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From Alex Chaffee / Purple Technology <>
Subject [lang] [collections] Primitive collections (was Entities and LGPL)
Date Thu, 05 Jun 2003 00:55:48 GMT
I heard back from Justin Couch of about the IntHashMap
implementation I used to speed up Entities.  He's willing to rerelease
it under an Apache license so I'll be checking that in (as a
non-public member of [lang]) soon.

He's also graciously offered to donate all his other utility code,
including some primitive-based collections classes.  I think it might
make a good addition to commons.  Does anyone working on [collections]
want to take a look at the classes referenced below?  Or barring that,
would anyone mind if I try incorporating some of them into the
collections code base?  (Of course, any work from me would have to
wait until I rejoin the leisure class...)

 - A

----- Forwarded message from Justin Couch <> -----

Delivered-To: guru@localhost
Date: Wed, 04 Jun 2003 15:49:33 -0700
From: Justin Couch <>
Organization: The Virtual Light Company
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X-Accept-Language: en-us, en
To: Alex Chaffee / Purple Technology <>
Subject: Re: IntHashMap source code
In-Reply-To: <>

G'day Alex,

> I don't think this would entail any effort on your part other than a
> "make it so;" I can just paste in the Apache license and check it in
> on my own (with appropriate credit in the JavaDoc and source).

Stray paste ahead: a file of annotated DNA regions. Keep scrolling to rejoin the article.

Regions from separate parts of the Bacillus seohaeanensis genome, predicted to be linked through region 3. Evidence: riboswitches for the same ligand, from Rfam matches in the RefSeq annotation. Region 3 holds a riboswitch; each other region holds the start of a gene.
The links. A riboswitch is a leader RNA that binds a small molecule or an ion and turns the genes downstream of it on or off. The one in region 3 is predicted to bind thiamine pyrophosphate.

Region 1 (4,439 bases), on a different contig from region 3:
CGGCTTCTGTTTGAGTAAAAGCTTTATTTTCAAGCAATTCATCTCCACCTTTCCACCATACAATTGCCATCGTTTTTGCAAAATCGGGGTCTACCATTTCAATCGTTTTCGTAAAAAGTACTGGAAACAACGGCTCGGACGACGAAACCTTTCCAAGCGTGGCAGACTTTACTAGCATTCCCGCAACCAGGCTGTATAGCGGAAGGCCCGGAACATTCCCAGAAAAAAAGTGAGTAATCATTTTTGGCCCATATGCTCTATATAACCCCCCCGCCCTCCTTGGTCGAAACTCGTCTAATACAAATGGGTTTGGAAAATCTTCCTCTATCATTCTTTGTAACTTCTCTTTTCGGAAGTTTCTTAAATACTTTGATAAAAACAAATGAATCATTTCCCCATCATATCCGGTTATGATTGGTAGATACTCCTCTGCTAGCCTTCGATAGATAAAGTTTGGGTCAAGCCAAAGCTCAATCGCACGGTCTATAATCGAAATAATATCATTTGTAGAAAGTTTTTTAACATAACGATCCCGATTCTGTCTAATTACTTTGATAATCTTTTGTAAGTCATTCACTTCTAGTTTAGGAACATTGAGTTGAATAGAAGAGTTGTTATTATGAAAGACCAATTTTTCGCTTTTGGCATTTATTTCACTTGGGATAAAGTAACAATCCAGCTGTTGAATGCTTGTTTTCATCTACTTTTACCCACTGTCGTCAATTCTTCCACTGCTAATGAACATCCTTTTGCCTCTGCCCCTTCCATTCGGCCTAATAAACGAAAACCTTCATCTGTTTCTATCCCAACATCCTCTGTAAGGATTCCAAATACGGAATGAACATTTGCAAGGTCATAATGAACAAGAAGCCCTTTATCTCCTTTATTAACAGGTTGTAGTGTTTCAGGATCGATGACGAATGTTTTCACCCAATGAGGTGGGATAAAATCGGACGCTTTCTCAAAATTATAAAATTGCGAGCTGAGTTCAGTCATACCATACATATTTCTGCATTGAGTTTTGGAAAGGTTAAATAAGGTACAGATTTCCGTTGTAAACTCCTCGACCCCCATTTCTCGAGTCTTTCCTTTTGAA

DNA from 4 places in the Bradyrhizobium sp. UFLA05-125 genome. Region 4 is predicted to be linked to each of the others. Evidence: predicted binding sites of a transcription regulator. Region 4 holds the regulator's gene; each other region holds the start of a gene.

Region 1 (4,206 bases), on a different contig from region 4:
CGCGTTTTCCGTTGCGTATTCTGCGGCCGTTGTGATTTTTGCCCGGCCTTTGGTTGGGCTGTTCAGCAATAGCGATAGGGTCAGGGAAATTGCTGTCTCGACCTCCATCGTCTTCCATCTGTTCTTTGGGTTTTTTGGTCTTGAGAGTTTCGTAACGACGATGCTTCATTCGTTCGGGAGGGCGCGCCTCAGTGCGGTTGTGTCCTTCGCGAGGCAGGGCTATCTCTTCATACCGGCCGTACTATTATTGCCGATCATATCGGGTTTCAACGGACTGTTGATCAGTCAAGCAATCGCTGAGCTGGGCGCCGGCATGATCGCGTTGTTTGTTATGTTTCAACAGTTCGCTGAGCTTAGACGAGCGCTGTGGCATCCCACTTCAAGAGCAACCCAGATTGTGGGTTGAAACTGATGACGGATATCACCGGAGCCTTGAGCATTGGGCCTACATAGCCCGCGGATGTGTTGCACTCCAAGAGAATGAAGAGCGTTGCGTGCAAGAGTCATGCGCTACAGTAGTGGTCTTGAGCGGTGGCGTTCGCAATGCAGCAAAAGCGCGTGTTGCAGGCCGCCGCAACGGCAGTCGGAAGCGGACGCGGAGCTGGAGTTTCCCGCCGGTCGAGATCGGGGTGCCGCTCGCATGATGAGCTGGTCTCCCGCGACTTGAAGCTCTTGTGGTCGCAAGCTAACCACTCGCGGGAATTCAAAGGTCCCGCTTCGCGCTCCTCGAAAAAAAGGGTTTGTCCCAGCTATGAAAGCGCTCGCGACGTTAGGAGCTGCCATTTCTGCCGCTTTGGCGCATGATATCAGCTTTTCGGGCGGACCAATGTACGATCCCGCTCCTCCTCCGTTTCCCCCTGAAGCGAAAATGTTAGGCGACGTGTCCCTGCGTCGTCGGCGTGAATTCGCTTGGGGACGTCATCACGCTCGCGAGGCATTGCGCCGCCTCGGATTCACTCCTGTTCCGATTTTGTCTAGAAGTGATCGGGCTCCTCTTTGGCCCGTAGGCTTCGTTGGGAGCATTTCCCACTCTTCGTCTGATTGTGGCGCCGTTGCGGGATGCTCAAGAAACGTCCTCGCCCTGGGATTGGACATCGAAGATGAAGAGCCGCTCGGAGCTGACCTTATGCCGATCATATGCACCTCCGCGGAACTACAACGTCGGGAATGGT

<voice type="Captain Picard">Make It So</voice>


Sure I'm quite happy to have code reused wherever possible. IntHashMap 
is much simpler than most HashMap implementations and is missing some of 
the more complex methods, but it seems to fit the bill for you nicely. 
The reason I wrote it was for pretty much the same reason that you 
needed it - lots of high-speed string parsing/tokenisation.

We actually found that a lot of the garbage/time was not inside the 
Integer creation, but the actually hash lookups. If you have a dig 
inside the source code of the Sun utils, you'll see that any time you do 
a get() or containsKey() it creates a new instance of the Entry inner 
class object. In the end, we found that we didn't need 80% of the 
functionality of the java.util classes, so wrote specific ones for our 
use that were optimised for performance over features or thread-safeness.

Note that java.util.HashSet is exactly the same with the amount of 
garbage it generates on contains() calls as the HashMap. I can't 
remember if I have that in the codebase or if it's only in the 
Xj3D codebase. If you'd like to grab that as well, you'll find some good 
performance benefits there too. If it's not in the code, let me 
know and I'll send you a copy from Xj3D (which we also maintain/develop).

There's plenty of other code in the org.j3d.util package that may be of 
use to you too. Feel free to acquire anything out of there that you 
need. Xj3D is the far bigger of the two codebases (~350K LoC). Here's an 
almost complete listing of the utils directory there. Let me know if 
there's anything of use for you.


Justin Couch               
Java Architect & Bit Twiddler    
Author, Java 3D FAQ Maintainer        
"Humanism is dead. Animals think, feel; so do machines now.
Neither man nor woman is the measure of all things. Every organism
processes data according to its domain, its environment; you, with
all your brains, would be useless in a mouse's universe..."
                                               - Greg Bear, Slant

----- End forwarded message -----

Alex Chaffee                     
Purple Technology - Code and Consulting
jGuru - Java News and FAQs       
Gamelan - the Original Java site 
Stinky - Art and Angst           

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